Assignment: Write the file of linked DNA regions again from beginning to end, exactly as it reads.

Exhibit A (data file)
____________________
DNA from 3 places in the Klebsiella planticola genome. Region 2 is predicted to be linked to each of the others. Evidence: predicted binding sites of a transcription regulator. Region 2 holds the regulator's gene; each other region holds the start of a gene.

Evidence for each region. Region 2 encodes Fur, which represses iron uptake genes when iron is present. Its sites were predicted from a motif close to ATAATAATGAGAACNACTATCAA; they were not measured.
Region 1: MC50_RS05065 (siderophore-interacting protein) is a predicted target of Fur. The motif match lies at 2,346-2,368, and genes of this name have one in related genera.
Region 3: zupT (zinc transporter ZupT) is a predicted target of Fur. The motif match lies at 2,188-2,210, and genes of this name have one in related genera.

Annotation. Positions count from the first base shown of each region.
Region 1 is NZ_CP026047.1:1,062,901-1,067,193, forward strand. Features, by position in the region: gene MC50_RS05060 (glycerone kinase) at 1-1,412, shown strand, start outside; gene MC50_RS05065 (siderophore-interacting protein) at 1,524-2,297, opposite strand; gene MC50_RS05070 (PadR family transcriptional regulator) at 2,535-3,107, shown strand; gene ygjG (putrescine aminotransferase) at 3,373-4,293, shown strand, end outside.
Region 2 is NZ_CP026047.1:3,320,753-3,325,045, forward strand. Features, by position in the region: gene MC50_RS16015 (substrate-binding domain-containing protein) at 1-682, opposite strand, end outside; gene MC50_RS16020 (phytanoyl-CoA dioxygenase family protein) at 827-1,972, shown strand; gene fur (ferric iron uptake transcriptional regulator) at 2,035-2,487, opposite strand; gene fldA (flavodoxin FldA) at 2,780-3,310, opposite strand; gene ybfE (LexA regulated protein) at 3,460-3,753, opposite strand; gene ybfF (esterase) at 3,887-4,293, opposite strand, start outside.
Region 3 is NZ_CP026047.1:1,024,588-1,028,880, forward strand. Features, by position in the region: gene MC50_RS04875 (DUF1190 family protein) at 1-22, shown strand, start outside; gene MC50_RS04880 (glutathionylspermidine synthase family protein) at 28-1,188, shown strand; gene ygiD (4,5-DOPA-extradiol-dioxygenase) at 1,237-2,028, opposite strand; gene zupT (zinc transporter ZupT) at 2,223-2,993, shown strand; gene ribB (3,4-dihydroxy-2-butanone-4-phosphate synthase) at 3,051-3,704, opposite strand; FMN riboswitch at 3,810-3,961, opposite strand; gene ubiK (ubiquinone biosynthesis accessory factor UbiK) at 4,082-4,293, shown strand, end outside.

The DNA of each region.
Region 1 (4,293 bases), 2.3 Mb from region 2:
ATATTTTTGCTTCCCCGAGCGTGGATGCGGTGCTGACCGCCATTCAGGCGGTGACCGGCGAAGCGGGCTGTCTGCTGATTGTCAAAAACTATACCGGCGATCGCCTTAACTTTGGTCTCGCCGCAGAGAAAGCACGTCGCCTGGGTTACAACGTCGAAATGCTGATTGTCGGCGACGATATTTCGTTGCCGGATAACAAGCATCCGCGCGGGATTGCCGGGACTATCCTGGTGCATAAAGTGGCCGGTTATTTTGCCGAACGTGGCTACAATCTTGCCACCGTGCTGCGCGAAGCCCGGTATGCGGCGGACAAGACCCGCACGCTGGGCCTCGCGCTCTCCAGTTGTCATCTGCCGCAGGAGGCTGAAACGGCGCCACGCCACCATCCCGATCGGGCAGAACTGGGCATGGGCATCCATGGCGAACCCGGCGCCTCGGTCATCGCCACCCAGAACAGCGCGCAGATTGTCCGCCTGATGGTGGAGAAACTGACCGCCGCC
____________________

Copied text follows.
DNA from 3 places in the Klebsiella planticola genome. Region 2 is predicted to be linked to each of the others. Evidence: predicted binding sites of a transcription regulator. Region 2 holds the regulator's gene; each other region holds the start of a gene.

Evidence for each region. Region 2 encodes Fur, which represses iron uptake genes when iron is present. Its sites were predicted from a motif close to ATAATAATGAGAACNACTATCAA; they were not measured.
Region 1: MC50_RS05065 (siderophore-interacting protein) is a predicted target of Fur. The motif match lies at 2,346-2,368, and genes of this name have one in related genera.
Region 3: zupT (zinc transporter ZupT) is a predicted target of Fur. The motif match lies at 2,188-2,210, and genes of this name have one in related genera.

Annotation. Positions count from the first base shown of each region.
Region 1 is NZ_CP026047.1:1,062,901-1,067,193, forward strand. Features, by position in the region: gene MC50_RS05060 (glycerone kinase) at 1-1,412, shown strand, start outside; gene MC50_RS05065 (siderophore-interacting protein) at 1,524-2,297, opposite strand; gene MC50_RS05070 (PadR family transcriptional regulator) at 2,535-3,107, shown strand; gene ygjG (putrescine aminotransferase) at 3,373-4,293, shown strand, end outside.
Region 2 is NZ_CP026047.1:3,320,753-3,325,045, forward strand. Features, by position in the region: gene MC50_RS16015 (substrate-binding domain-containing protein) at 1-682, opposite strand, end outside; gene MC50_RS16020 (phytanoyl-CoA dioxygenase family protein) at 827-1,972, shown strand; gene fur (ferric iron uptake transcriptional regulator) at 2,035-2,487, opposite strand; gene fldA (flavodoxin FldA) at 2,780-3,310, opposite strand; gene ybfE (LexA regulated protein) at 3,460-3,753, opposite strand; gene ybfF (esterase) at 3,887-4,293, opposite strand, start outside.
Region 3 is NZ_CP026047.1:1,024,588-1,028,880, forward strand. Features, by position in the region: gene MC50_RS04875 (DUF1190 family protein) at 1-22, shown strand, start outside; gene MC50_RS04880 (glutathionylspermidine synthase family protein) at 28-1,188, shown strand; gene ygiD (4,5-DOPA-extradiol-dioxygenase) at 1,237-2,028, opposite strand; gene zupT (zinc transporter ZupT) at 2,223-2,993, shown strand; gene ribB (3,4-dihydroxy-2-butanone-4-phosphate synthase) at 3,051-3,704, opposite strand; FMN riboswitch at 3,810-3,961, opposite strand; gene ubiK (ubiquinone biosynthesis accessory factor UbiK) at 4,082-4,293, shown strand, end outside.

The DNA of each region.
Region 1 (4,293 bases), 2.3 Mb from region 2:
ATATTTTTGCTTCCCCGAGCGTGGATGCGGTGCTGACCGCCATTCAGGCGGTGACCGGCGAAGCGGGCTGTCTGCTGATTGTCAAAAACTATACCGGCGATCGCCTTAACTTTGGTCTCGCCGCAGAGAAAGCACGTCGCCTGGGTTACAACGTCGAAATGCTGATTGTCGGCGACGATATTTCGTTGCCGGATAACAAGCATCCGCGCGGGATTGCCGGGACTATCCTGGTGCATAAAGTGGCCGGTTATTTTGCCGAACGTGGCTACAATCTTGCCACCGTGCTGCGCGAAGCCCGGTATGCGGCGGACAAGACCCGCACGCTGGGCCTCGCGCTCTCCAGTTGTCATCTGCCGCAGGAGGCTGAAACGGCGCCACGCCACCATCCCGATCGGGCAGAACTGGGCATGGGCATCCATGGCGAACCCGGCGCCTCGGTCATCGCCACCCAGAACAGCGCGCAGATTGTCCGCCTGATGGTGGAGAAACTGACCGCCGCC